October 4, 1945: The Birth of Japanese Civil Liberties

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General MacArthur wasted no time in letting the Japanese government know precisely the direction that the new Japan would take. By his directive of October 4, 1945,  (SCAPIN-93) he ordered the Japanese government to remove restrictions on the civil, political and religious rights of Japanese citizens.

Five days after the directive, the Japanese prime minister resigned, unwilling to carry out this sweeping change.  His successor released all political prisoners, repealed or abrogated fifteen laws restricting the rights of the Japanese people and began a far sweeping purge of government officials wedded to the old regime. 

After initially balking at the democratization wished by MacArthur, the Japanese government was now committed to carrying out his drastic reshaping of Japanese government and society.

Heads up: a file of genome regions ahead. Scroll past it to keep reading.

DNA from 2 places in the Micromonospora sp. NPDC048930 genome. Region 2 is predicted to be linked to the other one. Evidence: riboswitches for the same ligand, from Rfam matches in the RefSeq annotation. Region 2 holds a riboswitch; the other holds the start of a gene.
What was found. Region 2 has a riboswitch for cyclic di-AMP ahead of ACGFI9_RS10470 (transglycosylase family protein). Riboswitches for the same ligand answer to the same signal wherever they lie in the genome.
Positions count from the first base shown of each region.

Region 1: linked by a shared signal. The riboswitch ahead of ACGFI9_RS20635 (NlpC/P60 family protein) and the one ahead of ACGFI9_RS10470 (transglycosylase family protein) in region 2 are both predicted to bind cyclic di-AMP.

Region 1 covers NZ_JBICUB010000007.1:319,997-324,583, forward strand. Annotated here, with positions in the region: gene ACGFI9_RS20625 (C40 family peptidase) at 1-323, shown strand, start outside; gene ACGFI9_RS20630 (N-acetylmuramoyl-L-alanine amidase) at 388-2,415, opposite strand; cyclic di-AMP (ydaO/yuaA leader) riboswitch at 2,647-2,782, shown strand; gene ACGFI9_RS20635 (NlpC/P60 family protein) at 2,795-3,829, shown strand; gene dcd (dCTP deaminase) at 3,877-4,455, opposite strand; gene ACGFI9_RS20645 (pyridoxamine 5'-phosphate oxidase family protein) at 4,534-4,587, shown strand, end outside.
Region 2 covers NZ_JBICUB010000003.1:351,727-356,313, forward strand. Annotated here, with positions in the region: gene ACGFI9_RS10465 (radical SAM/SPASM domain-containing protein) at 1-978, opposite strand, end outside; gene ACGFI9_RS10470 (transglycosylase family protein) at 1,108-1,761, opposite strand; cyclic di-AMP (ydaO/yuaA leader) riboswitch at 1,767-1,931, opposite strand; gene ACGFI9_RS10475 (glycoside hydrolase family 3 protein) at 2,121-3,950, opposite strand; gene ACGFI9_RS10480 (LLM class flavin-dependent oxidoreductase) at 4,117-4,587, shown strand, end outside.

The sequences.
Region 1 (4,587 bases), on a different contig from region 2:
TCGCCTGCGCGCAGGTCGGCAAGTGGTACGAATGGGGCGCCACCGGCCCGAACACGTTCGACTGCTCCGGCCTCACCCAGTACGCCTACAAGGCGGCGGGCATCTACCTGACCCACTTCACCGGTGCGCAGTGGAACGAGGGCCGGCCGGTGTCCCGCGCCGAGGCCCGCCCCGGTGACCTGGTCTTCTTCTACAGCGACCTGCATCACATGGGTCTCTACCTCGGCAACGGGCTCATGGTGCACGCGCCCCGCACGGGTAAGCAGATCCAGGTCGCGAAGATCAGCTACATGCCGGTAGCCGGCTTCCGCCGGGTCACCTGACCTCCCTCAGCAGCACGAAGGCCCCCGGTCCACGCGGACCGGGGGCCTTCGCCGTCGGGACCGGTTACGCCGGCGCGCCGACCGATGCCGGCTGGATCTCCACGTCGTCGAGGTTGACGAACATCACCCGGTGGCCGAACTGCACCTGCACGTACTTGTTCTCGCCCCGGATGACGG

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One Comment

  1. Japan had a competitive parliamentary system prior to 1938, albeit one with a limited franchise of the sort characteristic of post-Napoleonic Europe. Shy of a quarter of the adult population cast ballots in the 1930 elections, A generation earlier, it had been below 5%. Not sure how free public deliberation was, or what sort of immunities the general public had in dealing with the authorities. The military paid no heed to elected officials after 1930. In our time and place, it’s the legal profession who appear to be beyond control.

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